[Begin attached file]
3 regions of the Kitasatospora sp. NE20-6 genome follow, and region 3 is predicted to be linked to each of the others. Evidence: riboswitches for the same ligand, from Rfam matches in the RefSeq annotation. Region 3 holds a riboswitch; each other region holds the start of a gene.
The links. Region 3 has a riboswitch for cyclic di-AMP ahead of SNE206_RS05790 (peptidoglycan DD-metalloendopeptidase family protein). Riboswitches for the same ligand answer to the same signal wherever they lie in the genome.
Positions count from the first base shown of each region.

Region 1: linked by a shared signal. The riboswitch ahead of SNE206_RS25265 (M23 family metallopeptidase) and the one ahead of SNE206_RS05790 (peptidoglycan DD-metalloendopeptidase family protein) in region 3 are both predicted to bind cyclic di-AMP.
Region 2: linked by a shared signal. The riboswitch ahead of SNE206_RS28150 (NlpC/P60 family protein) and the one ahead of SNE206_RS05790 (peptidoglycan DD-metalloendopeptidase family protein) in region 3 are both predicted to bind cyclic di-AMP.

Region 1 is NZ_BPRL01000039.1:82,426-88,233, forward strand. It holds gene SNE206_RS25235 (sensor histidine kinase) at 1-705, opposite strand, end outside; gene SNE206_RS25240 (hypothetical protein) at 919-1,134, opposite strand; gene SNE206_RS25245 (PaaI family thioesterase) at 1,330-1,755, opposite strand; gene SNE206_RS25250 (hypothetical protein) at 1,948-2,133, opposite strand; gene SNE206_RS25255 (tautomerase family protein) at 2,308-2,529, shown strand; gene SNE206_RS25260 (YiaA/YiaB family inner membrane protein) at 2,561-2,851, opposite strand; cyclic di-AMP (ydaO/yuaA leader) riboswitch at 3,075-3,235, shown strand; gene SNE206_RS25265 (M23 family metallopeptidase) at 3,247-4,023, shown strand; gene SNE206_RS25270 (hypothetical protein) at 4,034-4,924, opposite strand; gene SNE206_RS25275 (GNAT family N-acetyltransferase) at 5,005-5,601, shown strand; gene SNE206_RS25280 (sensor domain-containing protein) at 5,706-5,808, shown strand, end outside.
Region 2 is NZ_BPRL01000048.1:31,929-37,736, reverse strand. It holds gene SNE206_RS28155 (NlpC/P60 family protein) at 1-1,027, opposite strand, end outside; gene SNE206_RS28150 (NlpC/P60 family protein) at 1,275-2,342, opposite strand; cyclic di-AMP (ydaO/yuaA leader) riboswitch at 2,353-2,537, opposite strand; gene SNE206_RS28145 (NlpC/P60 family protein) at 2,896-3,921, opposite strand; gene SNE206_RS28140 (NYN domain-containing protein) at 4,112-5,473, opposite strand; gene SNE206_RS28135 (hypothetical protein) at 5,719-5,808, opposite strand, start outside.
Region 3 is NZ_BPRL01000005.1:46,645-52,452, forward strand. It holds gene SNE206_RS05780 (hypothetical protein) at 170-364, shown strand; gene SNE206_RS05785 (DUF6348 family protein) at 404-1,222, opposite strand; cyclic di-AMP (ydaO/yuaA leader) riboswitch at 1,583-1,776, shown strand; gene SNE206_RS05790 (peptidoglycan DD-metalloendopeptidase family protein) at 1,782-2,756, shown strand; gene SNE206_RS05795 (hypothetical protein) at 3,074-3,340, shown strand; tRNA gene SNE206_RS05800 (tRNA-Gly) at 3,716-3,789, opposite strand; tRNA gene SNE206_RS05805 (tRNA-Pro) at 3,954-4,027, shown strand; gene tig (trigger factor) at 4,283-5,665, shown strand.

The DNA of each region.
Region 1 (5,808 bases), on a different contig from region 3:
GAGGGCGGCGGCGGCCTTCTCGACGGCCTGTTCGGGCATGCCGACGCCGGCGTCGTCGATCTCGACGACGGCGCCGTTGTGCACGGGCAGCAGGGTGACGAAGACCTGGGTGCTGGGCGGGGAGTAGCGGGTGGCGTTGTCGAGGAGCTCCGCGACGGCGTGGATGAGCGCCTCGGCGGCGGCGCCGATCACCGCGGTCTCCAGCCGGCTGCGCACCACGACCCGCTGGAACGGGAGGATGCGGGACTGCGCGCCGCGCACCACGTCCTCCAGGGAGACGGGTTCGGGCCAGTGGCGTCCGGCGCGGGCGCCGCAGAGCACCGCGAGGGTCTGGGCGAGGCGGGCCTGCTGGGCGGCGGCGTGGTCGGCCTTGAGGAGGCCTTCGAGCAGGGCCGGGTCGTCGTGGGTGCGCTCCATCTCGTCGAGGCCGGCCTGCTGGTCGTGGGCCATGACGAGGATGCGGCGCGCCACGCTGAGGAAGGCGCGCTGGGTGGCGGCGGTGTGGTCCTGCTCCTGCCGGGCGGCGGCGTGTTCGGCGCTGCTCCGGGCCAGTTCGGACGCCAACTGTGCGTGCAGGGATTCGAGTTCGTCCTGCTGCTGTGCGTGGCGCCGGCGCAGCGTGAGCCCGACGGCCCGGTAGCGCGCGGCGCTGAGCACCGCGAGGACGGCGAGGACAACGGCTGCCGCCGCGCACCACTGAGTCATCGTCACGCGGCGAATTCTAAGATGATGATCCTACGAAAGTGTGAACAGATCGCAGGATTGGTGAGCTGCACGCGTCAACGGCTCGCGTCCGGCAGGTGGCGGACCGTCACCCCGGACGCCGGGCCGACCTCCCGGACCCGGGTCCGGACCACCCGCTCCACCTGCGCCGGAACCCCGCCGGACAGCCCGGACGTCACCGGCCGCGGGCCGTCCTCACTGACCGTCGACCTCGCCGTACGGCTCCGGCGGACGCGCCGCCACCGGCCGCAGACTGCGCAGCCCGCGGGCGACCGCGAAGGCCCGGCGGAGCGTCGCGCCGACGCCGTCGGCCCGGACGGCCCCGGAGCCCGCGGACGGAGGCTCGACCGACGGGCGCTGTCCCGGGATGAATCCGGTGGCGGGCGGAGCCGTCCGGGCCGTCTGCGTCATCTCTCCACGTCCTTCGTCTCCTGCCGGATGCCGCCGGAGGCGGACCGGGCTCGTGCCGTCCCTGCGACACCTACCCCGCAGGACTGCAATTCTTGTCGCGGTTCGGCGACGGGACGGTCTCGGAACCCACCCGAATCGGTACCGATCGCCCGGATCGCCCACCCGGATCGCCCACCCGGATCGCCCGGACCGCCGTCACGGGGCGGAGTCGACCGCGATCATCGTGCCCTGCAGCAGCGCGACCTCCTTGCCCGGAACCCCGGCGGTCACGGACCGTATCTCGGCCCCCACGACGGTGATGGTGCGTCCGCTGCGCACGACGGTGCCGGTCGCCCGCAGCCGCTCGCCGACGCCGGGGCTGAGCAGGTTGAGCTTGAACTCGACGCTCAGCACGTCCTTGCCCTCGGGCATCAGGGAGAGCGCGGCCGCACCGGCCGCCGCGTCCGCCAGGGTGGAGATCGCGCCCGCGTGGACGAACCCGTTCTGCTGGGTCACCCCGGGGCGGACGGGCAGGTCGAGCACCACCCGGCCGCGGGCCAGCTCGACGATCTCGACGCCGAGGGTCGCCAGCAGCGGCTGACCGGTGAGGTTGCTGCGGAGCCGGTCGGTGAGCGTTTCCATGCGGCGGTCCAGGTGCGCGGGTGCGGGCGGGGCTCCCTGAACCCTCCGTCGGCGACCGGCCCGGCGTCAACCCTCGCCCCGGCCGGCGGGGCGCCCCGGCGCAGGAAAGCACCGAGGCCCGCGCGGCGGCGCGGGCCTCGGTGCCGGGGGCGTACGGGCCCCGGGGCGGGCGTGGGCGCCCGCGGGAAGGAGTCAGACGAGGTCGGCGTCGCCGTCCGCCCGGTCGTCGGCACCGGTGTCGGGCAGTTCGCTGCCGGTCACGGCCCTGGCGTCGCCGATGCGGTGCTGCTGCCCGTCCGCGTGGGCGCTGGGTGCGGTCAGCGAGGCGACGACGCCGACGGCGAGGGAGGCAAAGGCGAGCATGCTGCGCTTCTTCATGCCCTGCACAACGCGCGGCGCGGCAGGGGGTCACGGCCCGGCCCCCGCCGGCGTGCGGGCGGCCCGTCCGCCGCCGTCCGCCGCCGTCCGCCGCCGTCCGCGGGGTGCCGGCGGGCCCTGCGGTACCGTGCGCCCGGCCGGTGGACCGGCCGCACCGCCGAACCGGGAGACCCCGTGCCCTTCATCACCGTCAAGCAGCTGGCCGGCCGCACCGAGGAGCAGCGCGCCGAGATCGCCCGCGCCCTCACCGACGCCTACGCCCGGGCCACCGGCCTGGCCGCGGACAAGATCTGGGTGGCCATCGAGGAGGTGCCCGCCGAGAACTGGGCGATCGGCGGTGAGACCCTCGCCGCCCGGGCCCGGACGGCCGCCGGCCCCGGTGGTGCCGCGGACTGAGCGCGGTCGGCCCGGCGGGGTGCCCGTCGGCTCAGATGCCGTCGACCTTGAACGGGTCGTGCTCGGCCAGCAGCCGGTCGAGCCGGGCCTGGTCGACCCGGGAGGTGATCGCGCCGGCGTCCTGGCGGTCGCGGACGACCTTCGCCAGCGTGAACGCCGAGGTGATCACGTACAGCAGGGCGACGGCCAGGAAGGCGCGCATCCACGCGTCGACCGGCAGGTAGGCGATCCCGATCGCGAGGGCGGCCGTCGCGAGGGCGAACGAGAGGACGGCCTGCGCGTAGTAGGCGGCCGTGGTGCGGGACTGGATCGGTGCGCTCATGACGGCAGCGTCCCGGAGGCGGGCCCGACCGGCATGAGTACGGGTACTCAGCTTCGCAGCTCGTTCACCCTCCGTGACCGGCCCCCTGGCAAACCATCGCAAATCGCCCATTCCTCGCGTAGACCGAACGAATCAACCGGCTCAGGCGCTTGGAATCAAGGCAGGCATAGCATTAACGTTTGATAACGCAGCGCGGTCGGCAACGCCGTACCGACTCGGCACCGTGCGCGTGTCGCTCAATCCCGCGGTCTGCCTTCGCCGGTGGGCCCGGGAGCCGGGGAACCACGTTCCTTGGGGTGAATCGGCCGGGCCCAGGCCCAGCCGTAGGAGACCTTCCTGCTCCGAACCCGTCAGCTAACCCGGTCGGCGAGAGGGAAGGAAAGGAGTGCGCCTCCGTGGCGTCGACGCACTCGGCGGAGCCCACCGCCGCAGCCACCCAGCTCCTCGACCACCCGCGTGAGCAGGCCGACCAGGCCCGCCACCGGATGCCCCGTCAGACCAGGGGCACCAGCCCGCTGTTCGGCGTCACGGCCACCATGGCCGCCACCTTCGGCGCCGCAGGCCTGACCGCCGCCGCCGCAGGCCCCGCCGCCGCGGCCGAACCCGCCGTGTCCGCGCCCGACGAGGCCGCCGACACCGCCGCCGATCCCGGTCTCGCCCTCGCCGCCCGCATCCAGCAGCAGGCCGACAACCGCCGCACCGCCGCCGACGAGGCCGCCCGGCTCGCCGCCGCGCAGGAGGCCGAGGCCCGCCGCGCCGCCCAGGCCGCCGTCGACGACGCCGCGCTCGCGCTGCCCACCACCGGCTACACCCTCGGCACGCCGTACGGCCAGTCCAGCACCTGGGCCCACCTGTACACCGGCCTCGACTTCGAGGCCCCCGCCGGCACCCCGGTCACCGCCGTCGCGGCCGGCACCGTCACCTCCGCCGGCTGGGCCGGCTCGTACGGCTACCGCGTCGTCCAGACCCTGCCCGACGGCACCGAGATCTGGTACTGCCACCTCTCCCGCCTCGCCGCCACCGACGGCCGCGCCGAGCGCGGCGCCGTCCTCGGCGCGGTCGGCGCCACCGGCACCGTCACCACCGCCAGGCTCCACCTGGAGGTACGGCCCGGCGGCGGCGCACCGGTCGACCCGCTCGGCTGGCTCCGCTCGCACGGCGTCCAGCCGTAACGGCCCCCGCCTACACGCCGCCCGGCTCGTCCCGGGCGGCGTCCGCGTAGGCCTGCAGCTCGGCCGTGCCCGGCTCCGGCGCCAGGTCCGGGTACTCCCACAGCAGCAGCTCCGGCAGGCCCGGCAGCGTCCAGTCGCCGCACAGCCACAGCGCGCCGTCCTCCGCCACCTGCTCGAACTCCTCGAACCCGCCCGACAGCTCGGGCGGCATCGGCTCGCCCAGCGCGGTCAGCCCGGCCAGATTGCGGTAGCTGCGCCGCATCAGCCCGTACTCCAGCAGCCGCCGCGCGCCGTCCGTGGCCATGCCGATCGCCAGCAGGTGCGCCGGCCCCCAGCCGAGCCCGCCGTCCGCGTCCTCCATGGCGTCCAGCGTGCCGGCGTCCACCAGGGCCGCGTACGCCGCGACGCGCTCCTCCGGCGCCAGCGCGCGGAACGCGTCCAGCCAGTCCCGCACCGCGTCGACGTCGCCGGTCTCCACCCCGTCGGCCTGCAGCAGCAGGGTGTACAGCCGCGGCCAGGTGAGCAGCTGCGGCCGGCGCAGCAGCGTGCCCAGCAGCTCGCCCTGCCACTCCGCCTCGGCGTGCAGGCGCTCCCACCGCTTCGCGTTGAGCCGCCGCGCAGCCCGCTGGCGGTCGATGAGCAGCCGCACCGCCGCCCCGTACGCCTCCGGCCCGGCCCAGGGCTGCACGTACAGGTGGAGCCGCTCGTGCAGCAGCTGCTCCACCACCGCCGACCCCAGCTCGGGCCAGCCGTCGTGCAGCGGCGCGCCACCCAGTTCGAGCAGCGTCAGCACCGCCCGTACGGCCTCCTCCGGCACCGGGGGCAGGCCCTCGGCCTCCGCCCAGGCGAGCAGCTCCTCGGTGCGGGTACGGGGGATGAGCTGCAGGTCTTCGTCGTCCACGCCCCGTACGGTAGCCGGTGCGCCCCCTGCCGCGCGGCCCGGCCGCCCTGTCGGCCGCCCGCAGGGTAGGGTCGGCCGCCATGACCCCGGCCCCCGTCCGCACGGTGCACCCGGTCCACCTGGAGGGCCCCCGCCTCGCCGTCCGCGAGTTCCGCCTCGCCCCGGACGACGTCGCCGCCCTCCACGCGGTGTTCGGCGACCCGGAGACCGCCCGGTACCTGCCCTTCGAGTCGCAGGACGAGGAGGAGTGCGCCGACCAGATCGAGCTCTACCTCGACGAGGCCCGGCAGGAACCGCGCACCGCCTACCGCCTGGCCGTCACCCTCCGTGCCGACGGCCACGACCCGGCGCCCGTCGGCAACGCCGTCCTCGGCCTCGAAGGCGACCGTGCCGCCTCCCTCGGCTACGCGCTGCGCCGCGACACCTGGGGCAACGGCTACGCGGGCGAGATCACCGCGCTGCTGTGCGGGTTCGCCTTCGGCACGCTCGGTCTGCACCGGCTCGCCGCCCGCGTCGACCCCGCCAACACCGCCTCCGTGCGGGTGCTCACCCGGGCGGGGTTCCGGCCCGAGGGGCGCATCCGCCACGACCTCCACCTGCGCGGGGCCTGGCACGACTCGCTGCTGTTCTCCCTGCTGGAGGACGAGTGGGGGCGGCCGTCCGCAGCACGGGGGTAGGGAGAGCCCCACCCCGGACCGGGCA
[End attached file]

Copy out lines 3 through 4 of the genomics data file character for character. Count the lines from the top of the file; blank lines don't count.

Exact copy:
Positions count from the first base shown of each region.

Region 1: linked by a shared signal. The riboswitch ahead of SNE206_RS25265 (M23 family metallopeptidase) and the one ahead of SNE206_RS05790 (peptidoglycan DD-metalloendopeptidase family protein) in region 3 are both predicted to bind cyclic di-AMP.